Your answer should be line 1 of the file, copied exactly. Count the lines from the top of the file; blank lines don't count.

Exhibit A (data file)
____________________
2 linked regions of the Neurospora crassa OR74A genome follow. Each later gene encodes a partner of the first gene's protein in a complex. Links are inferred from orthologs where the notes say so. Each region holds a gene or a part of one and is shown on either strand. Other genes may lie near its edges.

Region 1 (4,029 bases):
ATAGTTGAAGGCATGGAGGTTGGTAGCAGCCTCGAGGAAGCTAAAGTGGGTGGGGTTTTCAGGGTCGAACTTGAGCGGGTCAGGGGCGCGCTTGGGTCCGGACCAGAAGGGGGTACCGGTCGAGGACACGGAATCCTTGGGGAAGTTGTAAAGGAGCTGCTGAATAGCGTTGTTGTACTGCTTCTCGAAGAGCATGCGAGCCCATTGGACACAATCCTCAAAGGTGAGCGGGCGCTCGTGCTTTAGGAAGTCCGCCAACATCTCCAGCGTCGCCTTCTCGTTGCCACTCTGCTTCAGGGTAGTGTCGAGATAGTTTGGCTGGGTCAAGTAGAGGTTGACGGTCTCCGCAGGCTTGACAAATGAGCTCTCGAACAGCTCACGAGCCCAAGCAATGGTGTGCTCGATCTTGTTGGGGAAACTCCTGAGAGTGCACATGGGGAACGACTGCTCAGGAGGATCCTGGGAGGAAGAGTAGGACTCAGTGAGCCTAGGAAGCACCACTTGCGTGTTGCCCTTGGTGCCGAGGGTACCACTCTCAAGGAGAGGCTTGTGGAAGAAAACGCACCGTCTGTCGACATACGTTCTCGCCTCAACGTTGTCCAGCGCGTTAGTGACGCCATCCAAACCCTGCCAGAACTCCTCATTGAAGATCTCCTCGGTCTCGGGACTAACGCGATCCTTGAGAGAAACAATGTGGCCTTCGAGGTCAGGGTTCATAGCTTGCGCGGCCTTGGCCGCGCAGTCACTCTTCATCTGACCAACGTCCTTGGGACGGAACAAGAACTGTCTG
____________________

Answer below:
2 linked regions of the Neurospora crassa OR74A genome follow. Each later gene encodes a partner of the first gene's protein in a complex. Links are inferred from orthologs where the notes say so. Each region holds a gene or a part of one and is shown on either strand. Other genes may lie near its edges.